Why Nutrition Is Part of the Whole
This post is written by Clarissa Perkins, KDLT, and the Feed the Future Innovation Lab for Nutrition.
The public health community once dismissed the link between aflatoxin levels in a mother during pregnancy and birth outcomes.
But the Feed the Future Innovation Lab for Nutrition knew it was worth exploring. As a result, they not only proved the public health community wrong, but also illuminated the nuanced dangers of aflatoxin.
Led by Dr. Patrick Webb at Tufts University, the Nutrition Innovation Lab conducted the first longitudinal studies that followed women during pregnancy and determined whether the aflatoxin in their blood was linked to birth outcomes and stunting.
In Nepal and Uganda, they conducted large studies with 3,000 mother-infant pairs in which they followed the pairs for years, through pregnancy, birth and child growth. Controlling for wealth, education and a myriad of other things, they determined an independent link between aflatoxin in a mother’s blood during pregnancy and growth of the child.
Aside from being a carcinogen, aflatoxin, it became clear, represents a public health threat.
But the risks of aflatoxin are not straightforward. The negative effects are triggered by inflammation in the body. “Where we measure inflammation in the body,” Dr. Webb says, “the effects of the aflatoxin light up. If there’s no inflammation, it doesn’t.”
In Uganda, HIV, which causes inflammation, is strongly related to the negative effects of aflatoxin. But diarrheal disease, which can be caused by poor sanitation, dirty water, and lack of a proper sewage system, can also cause inflammation. “What people eat and the poor environment where they live is all related,” says Dr. Webb.
Reducing the risks of aflatoxin points to the need for multi-sectoral solutions: not only properly storing goods, but also cleaning up water, providing working sewage systems, and reducing HIV.
As a result of these studies, the Nutrition Innovation Lab has brought the health community together for a policy discussion across sectors, with trade experts, agriculture experts, WASH staff and more to help determine a multi-sectoral solution. A nutrition governance indicator to quantify the quality of governance in nutrition has also been designed.
But the Nutrition Innovation Lab’s success isn’t only related to aflatoxin. It also spans relationship building, research and program building.
For example, the Malawi government recognized that their nutrition capacity needed more rigor. The country had doctors and nurses, but no officially trained clinical dietitians. They called on the Nutrition Innovation Lab to create the country’s flagship nutrition and dietetics program.
Borrowing from programs in South Africa, Ghana, the US, Canada, and Europe, the Nutrition Innovation Lab developed a program of international standards. They blended the nutrition program into the University of Malawi’s College of Medicine and the College of Agriculture with both a dietitian and a doctor overseeing the program. Now, it is credited by the Malawi Medical Council.
As part of the program, they created a tool that helps dietitians examine what people are eating and make recommendations, which will be launched at the Ministry of Health this week. And, now Malawi has two cohorts of graduated, registered dietitians.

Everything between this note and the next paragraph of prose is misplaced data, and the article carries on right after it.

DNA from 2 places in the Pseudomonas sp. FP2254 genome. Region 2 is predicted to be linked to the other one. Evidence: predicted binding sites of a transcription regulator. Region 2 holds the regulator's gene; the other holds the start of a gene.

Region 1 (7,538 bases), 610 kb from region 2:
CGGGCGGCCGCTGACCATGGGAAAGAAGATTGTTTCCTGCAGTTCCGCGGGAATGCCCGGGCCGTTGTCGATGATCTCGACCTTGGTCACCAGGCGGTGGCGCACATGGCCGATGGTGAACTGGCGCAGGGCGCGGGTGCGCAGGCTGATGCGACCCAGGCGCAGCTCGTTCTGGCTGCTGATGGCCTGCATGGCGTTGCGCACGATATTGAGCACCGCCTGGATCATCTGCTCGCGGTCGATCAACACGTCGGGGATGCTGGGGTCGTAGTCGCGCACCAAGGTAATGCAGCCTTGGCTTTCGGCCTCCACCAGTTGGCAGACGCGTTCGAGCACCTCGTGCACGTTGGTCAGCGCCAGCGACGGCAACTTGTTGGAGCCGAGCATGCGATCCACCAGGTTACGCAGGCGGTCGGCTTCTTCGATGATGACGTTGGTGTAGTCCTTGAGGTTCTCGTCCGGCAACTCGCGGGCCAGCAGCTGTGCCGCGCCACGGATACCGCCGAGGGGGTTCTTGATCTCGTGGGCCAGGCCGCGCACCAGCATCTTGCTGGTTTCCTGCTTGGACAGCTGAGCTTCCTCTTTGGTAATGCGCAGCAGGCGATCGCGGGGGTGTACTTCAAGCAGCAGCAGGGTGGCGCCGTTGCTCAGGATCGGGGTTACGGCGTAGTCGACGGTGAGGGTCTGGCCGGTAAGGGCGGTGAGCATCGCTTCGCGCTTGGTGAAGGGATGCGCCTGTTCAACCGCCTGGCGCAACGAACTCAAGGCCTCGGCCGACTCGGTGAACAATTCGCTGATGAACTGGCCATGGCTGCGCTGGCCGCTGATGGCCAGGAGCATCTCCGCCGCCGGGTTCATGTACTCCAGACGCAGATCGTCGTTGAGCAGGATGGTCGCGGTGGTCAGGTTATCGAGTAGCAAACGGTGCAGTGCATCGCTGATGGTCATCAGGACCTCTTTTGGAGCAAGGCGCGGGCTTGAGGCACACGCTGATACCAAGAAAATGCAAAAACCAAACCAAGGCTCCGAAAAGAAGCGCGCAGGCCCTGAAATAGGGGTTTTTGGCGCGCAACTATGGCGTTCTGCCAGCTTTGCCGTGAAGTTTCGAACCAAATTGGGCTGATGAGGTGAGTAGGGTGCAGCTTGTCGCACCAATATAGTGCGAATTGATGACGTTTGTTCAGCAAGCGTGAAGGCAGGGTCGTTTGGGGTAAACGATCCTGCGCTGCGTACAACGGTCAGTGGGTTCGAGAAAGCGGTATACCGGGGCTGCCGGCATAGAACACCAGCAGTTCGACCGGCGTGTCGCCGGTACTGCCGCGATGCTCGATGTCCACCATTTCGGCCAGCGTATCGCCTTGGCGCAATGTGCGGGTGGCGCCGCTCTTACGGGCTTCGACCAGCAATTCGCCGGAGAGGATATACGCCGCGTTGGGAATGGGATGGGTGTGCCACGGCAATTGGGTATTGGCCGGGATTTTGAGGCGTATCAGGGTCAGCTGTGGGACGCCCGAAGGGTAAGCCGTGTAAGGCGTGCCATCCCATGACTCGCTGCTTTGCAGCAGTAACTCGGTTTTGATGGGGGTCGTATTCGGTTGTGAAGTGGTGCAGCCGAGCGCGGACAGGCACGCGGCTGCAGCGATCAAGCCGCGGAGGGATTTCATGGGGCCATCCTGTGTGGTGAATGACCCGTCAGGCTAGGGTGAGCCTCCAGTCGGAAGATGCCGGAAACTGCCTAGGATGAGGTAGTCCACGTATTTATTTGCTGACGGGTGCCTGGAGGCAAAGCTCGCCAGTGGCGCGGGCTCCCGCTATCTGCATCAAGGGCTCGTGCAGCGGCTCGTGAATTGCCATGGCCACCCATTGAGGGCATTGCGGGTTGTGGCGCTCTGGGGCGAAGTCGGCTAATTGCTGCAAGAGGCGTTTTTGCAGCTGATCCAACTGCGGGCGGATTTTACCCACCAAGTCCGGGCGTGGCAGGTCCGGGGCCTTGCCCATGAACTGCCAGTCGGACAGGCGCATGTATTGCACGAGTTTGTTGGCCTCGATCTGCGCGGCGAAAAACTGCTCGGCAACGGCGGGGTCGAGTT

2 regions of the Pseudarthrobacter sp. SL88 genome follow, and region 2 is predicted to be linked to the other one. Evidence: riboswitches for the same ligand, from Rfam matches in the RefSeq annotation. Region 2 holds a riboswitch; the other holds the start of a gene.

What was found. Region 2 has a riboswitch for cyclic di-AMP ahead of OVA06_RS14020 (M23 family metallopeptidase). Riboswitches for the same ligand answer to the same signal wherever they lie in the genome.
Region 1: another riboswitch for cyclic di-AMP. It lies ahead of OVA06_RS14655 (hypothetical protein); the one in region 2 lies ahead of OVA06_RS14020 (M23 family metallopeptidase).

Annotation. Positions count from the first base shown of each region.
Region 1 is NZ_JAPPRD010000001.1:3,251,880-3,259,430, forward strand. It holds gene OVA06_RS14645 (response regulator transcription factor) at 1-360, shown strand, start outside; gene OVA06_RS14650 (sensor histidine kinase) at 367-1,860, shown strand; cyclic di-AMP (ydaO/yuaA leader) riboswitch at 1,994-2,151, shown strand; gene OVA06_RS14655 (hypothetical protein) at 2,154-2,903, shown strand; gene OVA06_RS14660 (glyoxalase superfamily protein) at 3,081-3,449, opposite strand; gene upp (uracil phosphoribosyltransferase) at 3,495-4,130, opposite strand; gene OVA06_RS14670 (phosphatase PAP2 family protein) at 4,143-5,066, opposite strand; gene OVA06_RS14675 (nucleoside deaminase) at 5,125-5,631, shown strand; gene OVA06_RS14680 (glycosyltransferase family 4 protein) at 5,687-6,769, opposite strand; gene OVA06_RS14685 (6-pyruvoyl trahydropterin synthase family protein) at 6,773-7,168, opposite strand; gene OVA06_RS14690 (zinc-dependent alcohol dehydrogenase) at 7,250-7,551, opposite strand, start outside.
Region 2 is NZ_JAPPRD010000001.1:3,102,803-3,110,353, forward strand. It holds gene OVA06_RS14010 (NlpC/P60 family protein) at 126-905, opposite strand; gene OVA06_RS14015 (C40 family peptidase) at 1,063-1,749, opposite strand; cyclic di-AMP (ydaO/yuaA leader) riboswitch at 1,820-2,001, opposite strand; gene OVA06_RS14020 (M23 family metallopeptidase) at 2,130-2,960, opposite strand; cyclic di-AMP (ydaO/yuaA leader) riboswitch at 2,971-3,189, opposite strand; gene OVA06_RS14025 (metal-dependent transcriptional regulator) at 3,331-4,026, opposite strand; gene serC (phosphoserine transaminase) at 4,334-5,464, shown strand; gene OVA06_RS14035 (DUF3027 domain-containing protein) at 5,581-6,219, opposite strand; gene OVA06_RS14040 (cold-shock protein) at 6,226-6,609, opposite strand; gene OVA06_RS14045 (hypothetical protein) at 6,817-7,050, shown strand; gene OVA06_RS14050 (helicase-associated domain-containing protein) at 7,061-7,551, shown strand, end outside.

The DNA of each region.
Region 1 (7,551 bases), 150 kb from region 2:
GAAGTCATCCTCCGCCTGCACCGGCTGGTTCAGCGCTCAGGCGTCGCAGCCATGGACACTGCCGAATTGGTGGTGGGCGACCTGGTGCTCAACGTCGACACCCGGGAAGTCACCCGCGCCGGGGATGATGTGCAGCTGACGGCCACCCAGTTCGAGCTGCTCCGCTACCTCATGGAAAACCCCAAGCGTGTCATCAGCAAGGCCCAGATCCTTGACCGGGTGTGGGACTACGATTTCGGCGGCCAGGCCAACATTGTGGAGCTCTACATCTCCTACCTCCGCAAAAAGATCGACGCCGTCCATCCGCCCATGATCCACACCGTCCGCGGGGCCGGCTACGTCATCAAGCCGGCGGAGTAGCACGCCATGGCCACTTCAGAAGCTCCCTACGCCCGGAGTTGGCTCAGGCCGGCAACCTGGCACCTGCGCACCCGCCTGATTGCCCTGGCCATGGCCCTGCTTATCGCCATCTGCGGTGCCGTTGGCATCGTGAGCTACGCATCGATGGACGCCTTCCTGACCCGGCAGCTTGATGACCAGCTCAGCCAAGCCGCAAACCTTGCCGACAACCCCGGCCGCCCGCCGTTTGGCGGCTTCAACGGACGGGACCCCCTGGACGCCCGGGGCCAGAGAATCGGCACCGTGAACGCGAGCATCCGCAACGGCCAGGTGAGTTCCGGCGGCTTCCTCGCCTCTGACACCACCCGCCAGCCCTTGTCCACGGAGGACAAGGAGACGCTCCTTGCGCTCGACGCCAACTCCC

Going forward, Dr. Webb has a lot on his mind. He hopes to do more work on food safety. He’d like the lab to focus on showing how improving WASH, like adding focuses on water quality and quantity, improves nutrition.
He’d also like to explore how nutrition is tied to cognitive development: How nutrition in utero affects brain development and head circumference is poorly understood and poorly measured, he said.
The topics Dr. Webb wants to impact go on, from gut microbe to quality of breastmilk to consumer behaviors and more.
Nutrition, it is evident, is not a silo, and is, according to the Nutrition Innovation Lab results, part of a whole complex system which needs to be examined together.
Ten years ago, Dr. Webb says, USAID research funding was mostly focused on commodities, like peanuts and legumes. The creation of the Feed the Future Nutrition Innovation Lab, “was in a way, a recognition of focusing on people, not just commodities.” It was the start of a new wave of nutrition, one that saw nutrition as something that fits into the larger story of food security.
With the Nutrition Innovation Lab’s work today, it is even more clear how wide spreading nutrition is. It’s impacted by food safety, and the growth of dangerous aflatoxin in food; it’s tied to markets, which give people access to buy and sell nutrient-rich food. It’s tied to technology, which can help farmers safely store their food to prevent mold growth; it’s tied to maternal and child health and breastfeeding practices.
The Nutrition Innovation Lab’s work is a key part of clearly understanding how these items fit into a larger development story.
Over the last 10 years, over 2,000 students have been trained through Feed the Future Nutrition Innovation Lab in programs at partner universities in the U.S., in the student’s own country, and in tertiary countries. The research generated by the Feed the Future Innovation Lab for Nutrition over the past 10 years includes studies on resilience to climate, environmental shocks and price changes. They focus on "agriculture to nutrition" which encompasses the relationships between agricultural yields, rainfall, disease, child growth, diet quality, and diet affordability, as well as neglected biological factors such as mycotoxins and enteric enteropathy. Visit their publications page for more information on these projects.